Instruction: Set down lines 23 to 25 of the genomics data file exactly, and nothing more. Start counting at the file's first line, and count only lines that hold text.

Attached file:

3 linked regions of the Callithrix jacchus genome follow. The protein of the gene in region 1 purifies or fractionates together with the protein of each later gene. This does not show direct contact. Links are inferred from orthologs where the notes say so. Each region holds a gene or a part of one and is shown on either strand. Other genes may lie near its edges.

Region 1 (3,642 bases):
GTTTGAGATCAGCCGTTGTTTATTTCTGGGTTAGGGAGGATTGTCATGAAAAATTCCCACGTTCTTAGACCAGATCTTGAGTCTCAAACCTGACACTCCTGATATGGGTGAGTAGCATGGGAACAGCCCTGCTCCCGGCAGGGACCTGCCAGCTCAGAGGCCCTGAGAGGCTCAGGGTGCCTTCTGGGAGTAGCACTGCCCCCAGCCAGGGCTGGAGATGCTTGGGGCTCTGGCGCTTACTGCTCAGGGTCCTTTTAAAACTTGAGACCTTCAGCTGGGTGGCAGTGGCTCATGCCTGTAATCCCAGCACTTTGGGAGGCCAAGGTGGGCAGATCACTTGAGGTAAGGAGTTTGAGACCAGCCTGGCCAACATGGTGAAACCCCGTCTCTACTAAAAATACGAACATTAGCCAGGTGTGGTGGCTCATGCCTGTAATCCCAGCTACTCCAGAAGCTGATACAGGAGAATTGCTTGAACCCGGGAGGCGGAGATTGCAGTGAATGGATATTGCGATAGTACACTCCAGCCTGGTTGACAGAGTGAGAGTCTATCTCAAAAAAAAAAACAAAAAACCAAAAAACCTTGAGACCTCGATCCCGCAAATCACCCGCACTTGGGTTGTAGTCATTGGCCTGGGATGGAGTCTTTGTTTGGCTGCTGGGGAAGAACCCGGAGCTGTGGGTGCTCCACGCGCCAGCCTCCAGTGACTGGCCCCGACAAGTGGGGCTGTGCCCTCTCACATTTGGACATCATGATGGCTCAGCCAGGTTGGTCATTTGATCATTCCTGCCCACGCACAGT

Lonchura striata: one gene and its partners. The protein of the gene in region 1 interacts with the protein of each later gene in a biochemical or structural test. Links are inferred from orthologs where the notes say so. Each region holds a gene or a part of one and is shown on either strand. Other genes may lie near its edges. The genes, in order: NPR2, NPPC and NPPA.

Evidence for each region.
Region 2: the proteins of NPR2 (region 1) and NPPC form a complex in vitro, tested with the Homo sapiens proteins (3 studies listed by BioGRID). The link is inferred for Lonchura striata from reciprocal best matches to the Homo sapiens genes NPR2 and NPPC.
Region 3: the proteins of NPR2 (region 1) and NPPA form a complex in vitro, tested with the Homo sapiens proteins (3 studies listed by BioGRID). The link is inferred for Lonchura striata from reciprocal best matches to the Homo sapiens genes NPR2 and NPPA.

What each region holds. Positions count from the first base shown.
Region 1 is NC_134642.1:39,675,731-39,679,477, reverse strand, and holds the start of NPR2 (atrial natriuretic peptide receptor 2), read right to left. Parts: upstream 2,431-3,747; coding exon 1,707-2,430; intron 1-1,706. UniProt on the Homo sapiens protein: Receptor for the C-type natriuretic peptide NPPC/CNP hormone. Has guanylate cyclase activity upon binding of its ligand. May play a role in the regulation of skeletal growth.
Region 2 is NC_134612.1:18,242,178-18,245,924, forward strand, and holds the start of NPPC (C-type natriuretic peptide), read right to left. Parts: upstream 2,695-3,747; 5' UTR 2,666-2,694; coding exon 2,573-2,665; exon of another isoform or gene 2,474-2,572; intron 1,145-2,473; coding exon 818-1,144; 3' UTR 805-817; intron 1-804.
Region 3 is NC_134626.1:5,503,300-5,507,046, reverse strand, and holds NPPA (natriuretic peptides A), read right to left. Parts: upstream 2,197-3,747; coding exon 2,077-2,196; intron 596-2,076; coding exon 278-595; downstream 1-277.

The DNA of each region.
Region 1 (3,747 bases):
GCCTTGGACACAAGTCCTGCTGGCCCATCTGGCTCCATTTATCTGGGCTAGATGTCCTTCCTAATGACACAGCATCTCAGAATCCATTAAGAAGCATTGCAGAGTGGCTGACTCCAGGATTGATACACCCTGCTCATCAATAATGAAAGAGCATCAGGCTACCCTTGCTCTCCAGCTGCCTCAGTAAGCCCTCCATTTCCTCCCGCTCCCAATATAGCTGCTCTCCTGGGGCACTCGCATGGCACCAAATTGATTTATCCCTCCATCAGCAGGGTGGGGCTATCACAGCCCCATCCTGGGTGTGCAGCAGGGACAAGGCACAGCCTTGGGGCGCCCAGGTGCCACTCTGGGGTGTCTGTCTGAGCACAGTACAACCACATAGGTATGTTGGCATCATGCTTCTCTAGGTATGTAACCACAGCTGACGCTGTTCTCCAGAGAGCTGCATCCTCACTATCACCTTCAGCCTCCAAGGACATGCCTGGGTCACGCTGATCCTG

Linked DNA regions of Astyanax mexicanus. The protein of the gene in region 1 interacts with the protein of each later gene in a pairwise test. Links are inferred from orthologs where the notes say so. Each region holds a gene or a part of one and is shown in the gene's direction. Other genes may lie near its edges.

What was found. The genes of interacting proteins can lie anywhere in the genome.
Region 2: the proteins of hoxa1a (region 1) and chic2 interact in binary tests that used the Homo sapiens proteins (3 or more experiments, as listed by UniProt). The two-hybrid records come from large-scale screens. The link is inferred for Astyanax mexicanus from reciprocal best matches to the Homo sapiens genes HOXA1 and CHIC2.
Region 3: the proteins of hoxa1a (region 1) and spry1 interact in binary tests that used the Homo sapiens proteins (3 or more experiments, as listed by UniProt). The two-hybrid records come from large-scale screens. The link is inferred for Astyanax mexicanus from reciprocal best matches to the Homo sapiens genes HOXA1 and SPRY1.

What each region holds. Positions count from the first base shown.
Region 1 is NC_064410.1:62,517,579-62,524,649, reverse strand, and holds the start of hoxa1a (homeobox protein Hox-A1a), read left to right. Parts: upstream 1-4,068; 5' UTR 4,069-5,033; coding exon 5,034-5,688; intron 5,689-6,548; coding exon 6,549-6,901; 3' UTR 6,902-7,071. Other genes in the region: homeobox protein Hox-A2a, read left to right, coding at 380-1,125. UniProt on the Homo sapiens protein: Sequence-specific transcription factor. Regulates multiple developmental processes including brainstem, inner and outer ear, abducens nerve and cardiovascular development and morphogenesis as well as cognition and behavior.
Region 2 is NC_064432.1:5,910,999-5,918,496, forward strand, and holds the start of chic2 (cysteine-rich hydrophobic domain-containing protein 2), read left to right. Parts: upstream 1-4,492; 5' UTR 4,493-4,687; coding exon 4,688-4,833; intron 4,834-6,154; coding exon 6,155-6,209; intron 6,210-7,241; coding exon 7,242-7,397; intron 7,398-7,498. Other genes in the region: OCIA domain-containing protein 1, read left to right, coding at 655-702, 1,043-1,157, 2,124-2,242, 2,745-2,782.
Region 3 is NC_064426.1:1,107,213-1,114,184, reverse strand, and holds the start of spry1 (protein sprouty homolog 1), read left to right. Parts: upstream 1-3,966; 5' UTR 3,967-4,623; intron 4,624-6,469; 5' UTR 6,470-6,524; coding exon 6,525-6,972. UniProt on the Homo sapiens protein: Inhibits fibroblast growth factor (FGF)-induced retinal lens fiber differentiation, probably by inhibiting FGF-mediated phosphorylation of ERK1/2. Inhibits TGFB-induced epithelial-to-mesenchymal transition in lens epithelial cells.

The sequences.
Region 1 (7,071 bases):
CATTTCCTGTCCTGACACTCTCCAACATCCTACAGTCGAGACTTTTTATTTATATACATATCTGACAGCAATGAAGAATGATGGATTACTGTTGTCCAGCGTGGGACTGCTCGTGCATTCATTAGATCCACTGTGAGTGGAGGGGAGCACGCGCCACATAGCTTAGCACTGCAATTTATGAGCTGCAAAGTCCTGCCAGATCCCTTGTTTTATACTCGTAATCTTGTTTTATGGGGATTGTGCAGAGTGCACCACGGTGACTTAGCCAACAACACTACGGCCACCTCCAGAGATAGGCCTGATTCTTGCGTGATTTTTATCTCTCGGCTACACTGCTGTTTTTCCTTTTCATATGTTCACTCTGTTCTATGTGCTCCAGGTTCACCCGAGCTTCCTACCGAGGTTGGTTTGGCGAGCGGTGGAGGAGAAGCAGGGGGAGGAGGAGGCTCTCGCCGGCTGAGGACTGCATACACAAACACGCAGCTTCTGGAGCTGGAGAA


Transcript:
The sequences.
Region 1 (7,071 bases):
CATTTCCTGTCCTGACACTCTCCAACATCCTACAGTCGAGACTTTTTATTTATATACATATCTGACAGCAATGAAGAATGATGGATTACTGTTGTCCAGCGTGGGACTGCTCGTGCATTCATTAGATCCACTGTGAGTGGAGGGGAGCACGCGCCACATAGCTTAGCACTGCAATTTATGAGCTGCAAAGTCCTGCCAGATCCCTTGTTTTATACTCGTAATCTTGTTTTATGGGGATTGTGCAGAGTGCACCACGGTGACTTAGCCAACAACACTACGGCCACCTCCAGAGATAGGCCTGATTCTTGCGTGATTTTTATCTCTCGGCTACACTGCTGTTTTTCCTTTTCATATGTTCACTCTGTTCTATGTGCTCCAGGTTCACCCGAGCTTCCTACCGAGGTTGGTTTGGCGAGCGGTGGAGGAGAAGCAGGGGGAGGAGGAGGCTCTCGCCGGCTGAGGACTGCATACACAAACACGCAGCTTCTGGAGCTGGAGAA